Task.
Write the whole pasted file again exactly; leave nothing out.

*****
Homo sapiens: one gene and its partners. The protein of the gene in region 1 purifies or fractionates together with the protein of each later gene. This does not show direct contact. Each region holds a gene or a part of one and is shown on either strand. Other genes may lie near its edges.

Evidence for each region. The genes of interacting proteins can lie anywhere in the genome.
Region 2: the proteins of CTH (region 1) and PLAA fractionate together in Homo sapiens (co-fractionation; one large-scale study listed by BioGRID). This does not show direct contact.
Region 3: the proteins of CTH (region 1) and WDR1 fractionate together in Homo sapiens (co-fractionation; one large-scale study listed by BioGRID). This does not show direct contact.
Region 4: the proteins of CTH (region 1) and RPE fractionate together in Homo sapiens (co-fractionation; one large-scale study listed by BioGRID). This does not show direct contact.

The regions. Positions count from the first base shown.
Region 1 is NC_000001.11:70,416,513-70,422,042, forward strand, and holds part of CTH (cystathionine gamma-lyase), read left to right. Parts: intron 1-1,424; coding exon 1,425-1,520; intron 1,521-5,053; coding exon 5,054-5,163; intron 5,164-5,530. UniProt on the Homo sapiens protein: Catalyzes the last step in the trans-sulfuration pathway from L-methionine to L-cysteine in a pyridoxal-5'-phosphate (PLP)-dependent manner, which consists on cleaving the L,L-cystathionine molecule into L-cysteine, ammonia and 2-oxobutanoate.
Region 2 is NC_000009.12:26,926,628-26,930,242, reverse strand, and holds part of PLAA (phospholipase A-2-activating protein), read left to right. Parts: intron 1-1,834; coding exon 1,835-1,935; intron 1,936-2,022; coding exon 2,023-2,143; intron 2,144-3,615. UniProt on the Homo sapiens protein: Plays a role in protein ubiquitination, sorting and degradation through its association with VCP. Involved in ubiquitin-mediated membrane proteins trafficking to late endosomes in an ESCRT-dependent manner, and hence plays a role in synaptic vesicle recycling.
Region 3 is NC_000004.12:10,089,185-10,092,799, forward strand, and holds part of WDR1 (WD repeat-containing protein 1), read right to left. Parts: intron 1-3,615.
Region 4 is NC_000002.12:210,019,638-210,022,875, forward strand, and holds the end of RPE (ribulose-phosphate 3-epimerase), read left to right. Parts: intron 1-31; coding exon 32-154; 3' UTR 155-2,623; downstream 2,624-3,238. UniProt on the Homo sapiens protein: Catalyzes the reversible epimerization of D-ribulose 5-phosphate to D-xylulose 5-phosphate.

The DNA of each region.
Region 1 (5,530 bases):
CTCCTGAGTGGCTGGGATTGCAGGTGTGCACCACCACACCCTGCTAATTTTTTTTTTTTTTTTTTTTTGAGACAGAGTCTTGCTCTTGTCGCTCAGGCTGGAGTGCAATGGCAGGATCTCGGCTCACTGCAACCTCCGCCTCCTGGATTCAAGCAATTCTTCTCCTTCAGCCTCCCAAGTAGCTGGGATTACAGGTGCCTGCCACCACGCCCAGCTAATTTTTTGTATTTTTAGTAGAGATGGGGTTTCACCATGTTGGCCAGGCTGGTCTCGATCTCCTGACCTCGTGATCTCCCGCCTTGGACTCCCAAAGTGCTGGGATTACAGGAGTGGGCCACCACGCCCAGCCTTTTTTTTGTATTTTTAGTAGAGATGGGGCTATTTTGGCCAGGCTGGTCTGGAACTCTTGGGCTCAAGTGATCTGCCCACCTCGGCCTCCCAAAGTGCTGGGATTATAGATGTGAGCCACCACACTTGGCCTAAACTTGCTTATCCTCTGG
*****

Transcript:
Homo sapiens: one gene and its partners. The protein of the gene in region 1 purifies or fractionates together with the protein of each later gene. This does not show direct contact. Each region holds a gene or a part of one and is shown on either strand. Other genes may lie near its edges.

Evidence for each region. The genes of interacting proteins can lie anywhere in the genome.
Region 2: the proteins of CTH (region 1) and PLAA fractionate together in Homo sapiens (co-fractionation; one large-scale study listed by BioGRID). This does not show direct contact.
Region 3: the proteins of CTH (region 1) and WDR1 fractionate together in Homo sapiens (co-fractionation; one large-scale study listed by BioGRID). This does not show direct contact.
Region 4: the proteins of CTH (region 1) and RPE fractionate together in Homo sapiens (co-fractionation; one large-scale study listed by BioGRID). This does not show direct contact.

The regions. Positions count from the first base shown.
Region 1 is NC_000001.11:70,416,513-70,422,042, forward strand, and holds part of CTH (cystathionine gamma-lyase), read left to right. Parts: intron 1-1,424; coding exon 1,425-1,520; intron 1,521-5,053; coding exon 5,054-5,163; intron 5,164-5,530. UniProt on the Homo sapiens protein: Catalyzes the last step in the trans-sulfuration pathway from L-methionine to L-cysteine in a pyridoxal-5'-phosphate (PLP)-dependent manner, which consists on cleaving the L,L-cystathionine molecule into L-cysteine, ammonia and 2-oxobutanoate.
Region 2 is NC_000009.12:26,926,628-26,930,242, reverse strand, and holds part of PLAA (phospholipase A-2-activating protein), read left to right. Parts: intron 1-1,834; coding exon 1,835-1,935; intron 1,936-2,022; coding exon 2,023-2,143; intron 2,144-3,615. UniProt on the Homo sapiens protein: Plays a role in protein ubiquitination, sorting and degradation through its association with VCP. Involved in ubiquitin-mediated membrane proteins trafficking to late endosomes in an ESCRT-dependent manner, and hence plays a role in synaptic vesicle recycling.
Region 3 is NC_000004.12:10,089,185-10,092,799, forward strand, and holds part of WDR1 (WD repeat-containing protein 1), read right to left. Parts: intron 1-3,615.
Region 4 is NC_000002.12:210,019,638-210,022,875, forward strand, and holds the end of RPE (ribulose-phosphate 3-epimerase), read left to right. Parts: intron 1-31; coding exon 32-154; 3' UTR 155-2,623; downstream 2,624-3,238. UniProt on the Homo sapiens protein: Catalyzes the reversible epimerization of D-ribulose 5-phosphate to D-xylulose 5-phosphate.

The DNA of each region.
Region 1 (5,530 bases):
CTCCTGAGTGGCTGGGATTGCAGGTGTGCACCACCACACCCTGCTAATTTTTTTTTTTTTTTTTTTTTGAGACAGAGTCTTGCTCTTGTCGCTCAGGCTGGAGTGCAATGGCAGGATCTCGGCTCACTGCAACCTCCGCCTCCTGGATTCAAGCAATTCTTCTCCTTCAGCCTCCCAAGTAGCTGGGATTACAGGTGCCTGCCACCACGCCCAGCTAATTTTTTGTATTTTTAGTAGAGATGGGGTTTCACCATGTTGGCCAGGCTGGTCTCGATCTCCTGACCTCGTGATCTCCCGCCTTGGACTCCCAAAGTGCTGGGATTACAGGAGTGGGCCACCACGCCCAGCCTTTTTTTTGTATTTTTAGTAGAGATGGGGCTATTTTGGCCAGGCTGGTCTGGAACTCTTGGGCTCAAGTGATCTGCCCACCTCGGCCTCCCAAAGTGCTGGGATTATAGATGTGAGCCACCACACTTGGCCTAAACTTGCTTATCCTCTGG